Be an oasis for people who are suffering from spiritual thirst.
Have a vision of a society that has ridden itself of social injustices.

This time, we are challenged to make a mass enlightenment.
It’s not any different from other challenges we have had to take care of.
We always did take care of them, and came out of it.

The Human Race is a miracle race.
We can do anything we want.
Just focus on what to do, and how simple it is.

Look into people’s eyes.
They are your eyes.
They are beautiful.
They are smiling.

Let’s go!

I love you!

Yoko Ono
Hiroshima Day
6 August 2014

PS – Thank you for sending me the most beautiful spiritual bell. I shall ring this on the day, in memory of Hiroshima. In Sisterhood and love, yoko


“No More Hiroshima”

Yoko participates in a Hiroshima peace event

Yoko visited Hiroshima to participate in a peace event held on July 30 at the International Conference Center Hiroshima, whose attendees included an atomic bomb survivor and some three hundred students. With next year being the 70th anniversary of the atomic bombings, the event was held as a show of resolve to the world that we must not allow this unprecedented tragedy to ever happen again.

“I am delighted for the opportunity to talk about peace with you,” Yoko said in her opening remarks. “Let us continue to raise awareness of how much suffering the atomic bombs caused, and how vital peace is.” The participants then took part in an “orizuru event,” an event proposed by Yoko in which they folded origami cranes – considered a symbol of peace in Japan – as they prayed for the tragedies of Hiroshima and Nagasaki to never be repeated. They then exchanged conversation with Yoko about the importance of peace.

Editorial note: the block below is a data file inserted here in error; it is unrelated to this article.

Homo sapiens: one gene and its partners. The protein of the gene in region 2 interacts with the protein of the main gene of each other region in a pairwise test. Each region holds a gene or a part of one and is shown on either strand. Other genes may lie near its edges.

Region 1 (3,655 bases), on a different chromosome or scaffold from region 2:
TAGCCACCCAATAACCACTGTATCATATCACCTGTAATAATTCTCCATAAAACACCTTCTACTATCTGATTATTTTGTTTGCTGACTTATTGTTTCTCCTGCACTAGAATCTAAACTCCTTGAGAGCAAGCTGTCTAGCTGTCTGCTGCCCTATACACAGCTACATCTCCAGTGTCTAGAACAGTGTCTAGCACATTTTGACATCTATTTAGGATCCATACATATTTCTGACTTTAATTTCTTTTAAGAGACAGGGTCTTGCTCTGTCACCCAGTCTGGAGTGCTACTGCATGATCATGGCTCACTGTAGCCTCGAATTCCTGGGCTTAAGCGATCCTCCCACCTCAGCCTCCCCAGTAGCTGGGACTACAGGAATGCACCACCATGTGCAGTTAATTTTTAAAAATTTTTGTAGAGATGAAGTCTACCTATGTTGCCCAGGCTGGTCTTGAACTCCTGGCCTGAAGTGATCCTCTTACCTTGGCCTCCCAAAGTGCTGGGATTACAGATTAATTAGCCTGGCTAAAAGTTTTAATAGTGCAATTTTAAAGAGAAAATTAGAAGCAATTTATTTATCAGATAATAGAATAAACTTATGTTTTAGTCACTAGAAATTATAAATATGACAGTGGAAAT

Next up were members of the local high school calligraphy club, who, as John Lennon’s “Love” played in the background, painted the words “Kibou No Michi” (“Road of Hope”) on a 5 x 5 meter square sheet of paper in an impressive calligraphy performance. Yoko added her own calligraphy beneath these words, as she wrote: “Let us nurture the dream of peace together” using a large brush. This calligraphy work will be donated to the people of Fukushima, who continue to suffer from the effects of the nuclear power plant disaster caused by the devastating earthquake and tsunami that struck the region three years ago.

“Yoko’s story about the origami cranes was very memorable,” said a high school junior student who took part in the event. “I think it’s important for people from my generation to learn about war and peace, so that we can pass this on.”

Yoko, meanwhile, gave the following comment: “I felt the spirits of people who passed away the day the atomic bomb was dropped to this beautiful city, and how the whole city recovered by the effort of the Hiroshima people now. The spirits seemed very proud of what the people have done and wanted to present that and share that with me. The Hiroshima City now, is all green and shining under a blue sky with great summer clouds Japan is famous for.”